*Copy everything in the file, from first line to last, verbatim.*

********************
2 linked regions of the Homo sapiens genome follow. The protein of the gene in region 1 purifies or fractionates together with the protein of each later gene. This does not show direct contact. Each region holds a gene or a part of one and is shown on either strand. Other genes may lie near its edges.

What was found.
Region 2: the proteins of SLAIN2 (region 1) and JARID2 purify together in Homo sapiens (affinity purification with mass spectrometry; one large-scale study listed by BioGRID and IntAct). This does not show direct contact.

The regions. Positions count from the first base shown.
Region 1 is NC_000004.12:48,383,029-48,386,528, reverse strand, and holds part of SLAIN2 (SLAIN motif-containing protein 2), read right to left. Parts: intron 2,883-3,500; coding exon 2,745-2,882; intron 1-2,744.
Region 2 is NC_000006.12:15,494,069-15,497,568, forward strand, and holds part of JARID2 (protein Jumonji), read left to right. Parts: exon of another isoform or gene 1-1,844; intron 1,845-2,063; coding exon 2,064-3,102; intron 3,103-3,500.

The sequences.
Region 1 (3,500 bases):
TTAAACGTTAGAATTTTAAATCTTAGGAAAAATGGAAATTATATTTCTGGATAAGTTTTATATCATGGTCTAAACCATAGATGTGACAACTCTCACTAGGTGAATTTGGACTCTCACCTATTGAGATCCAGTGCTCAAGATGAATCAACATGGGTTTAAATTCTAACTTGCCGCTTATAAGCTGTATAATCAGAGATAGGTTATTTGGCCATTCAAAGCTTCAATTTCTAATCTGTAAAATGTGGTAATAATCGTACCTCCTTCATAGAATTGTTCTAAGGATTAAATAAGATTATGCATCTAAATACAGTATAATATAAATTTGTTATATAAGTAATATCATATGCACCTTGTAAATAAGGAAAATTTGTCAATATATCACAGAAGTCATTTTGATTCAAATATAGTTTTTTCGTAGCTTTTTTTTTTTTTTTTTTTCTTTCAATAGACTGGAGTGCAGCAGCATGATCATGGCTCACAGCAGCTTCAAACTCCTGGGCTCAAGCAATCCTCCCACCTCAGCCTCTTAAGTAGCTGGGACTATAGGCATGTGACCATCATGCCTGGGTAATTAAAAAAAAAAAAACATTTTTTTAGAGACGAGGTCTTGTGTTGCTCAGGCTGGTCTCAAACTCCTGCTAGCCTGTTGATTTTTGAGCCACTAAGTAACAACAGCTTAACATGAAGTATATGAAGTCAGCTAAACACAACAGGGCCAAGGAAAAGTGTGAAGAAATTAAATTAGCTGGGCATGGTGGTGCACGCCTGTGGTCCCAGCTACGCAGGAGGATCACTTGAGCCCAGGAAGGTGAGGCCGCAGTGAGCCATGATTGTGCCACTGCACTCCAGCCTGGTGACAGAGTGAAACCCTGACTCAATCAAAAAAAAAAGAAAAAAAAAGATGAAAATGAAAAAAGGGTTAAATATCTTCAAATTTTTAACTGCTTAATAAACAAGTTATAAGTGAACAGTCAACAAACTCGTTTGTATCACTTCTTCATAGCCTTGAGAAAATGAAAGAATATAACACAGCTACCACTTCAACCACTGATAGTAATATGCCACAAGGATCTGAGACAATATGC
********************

2 linked regions of the Homo sapiens genome follow. The protein of the gene in region 1 purifies or fractionates together with the protein of each later gene. This does not show direct contact. Each region holds a gene or a part of one and is shown on either strand. Other genes may lie near its edges.

What was found.
Region 2: the proteins of SLAIN2 (region 1) and JARID2 purify together in Homo sapiens (affinity purification with mass spectrometry; one large-scale study listed by BioGRID and IntAct). This does not show direct contact.

The regions. Positions count from the first base shown.
Region 1 is NC_000004.12:48,383,029-48,386,528, reverse strand, and holds part of SLAIN2 (SLAIN motif-containing protein 2), read right to left. Parts: intron 2,883-3,500; coding exon 2,745-2,882; intron 1-2,744.
Region 2 is NC_000006.12:15,494,069-15,497,568, forward strand, and holds part of JARID2 (protein Jumonji), read left to right. Parts: exon of another isoform or gene 1-1,844; intron 1,845-2,063; coding exon 2,064-3,102; intron 3,103-3,500.

The sequences.
Region 1 (3,500 bases):
TTAAACGTTAGAATTTTAAATCTTAGGAAAAATGGAAATTATATTTCTGGATAAGTTTTATATCATGGTCTAAACCATAGATGTGACAACTCTCACTAGGTGAATTTGGACTCTCACCTATTGAGATCCAGTGCTCAAGATGAATCAACATGGGTTTAAATTCTAACTTGCCGCTTATAAGCTGTATAATCAGAGATAGGTTATTTGGCCATTCAAAGCTTCAATTTCTAATCTGTAAAATGTGGTAATAATCGTACCTCCTTCATAGAATTGTTCTAAGGATTAAATAAGATTATGCATCTAAATACAGTATAATATAAATTTGTTATATAAGTAATATCATATGCACCTTGTAAATAAGGAAAATTTGTCAATATATCACAGAAGTCATTTTGATTCAAATATAGTTTTTTCGTAGCTTTTTTTTTTTTTTTTTTTCTTTCAATAGACTGGAGTGCAGCAGCATGATCATGGCTCACAGCAGCTTCAAACTCCTGGGCTCAAGCAATCCTCCCACCTCAGCCTCTTAAGTAGCTGGGACTATAGGCATGTGACCATCATGCCTGGGTAATTAAAAAAAAAAAAACATTTTTTTAGAGACGAGGTCTTGTGTTGCTCAGGCTGGTCTCAAACTCCTGCTAGCCTGTTGATTTTTGAGCCACTAAGTAACAACAGCTTAACATGAAGTATATGAAGTCAGCTAAACACAACAGGGCCAAGGAAAAGTGTGAAGAAATTAAATTAGCTGGGCATGGTGGTGCACGCCTGTGGTCCCAGCTACGCAGGAGGATCACTTGAGCCCAGGAAGGTGAGGCCGCAGTGAGCCATGATTGTGCCACTGCACTCCAGCCTGGTGACAGAGTGAAACCCTGACTCAATCAAAAAAAAAAGAAAAAAAAAGATGAAAATGAAAAAAGGGTTAAATATCTTCAAATTTTTAACTGCTTAATAAACAAGTTATAAGTGAACAGTCAACAAACTCGTTTGTATCACTTCTTCATAGCCTTGAGAAAATGAAAGAATATAACACAGCTACCACTTCAACCACTGATAGTAATATGCCACAAGGATCTGAGACAATATGC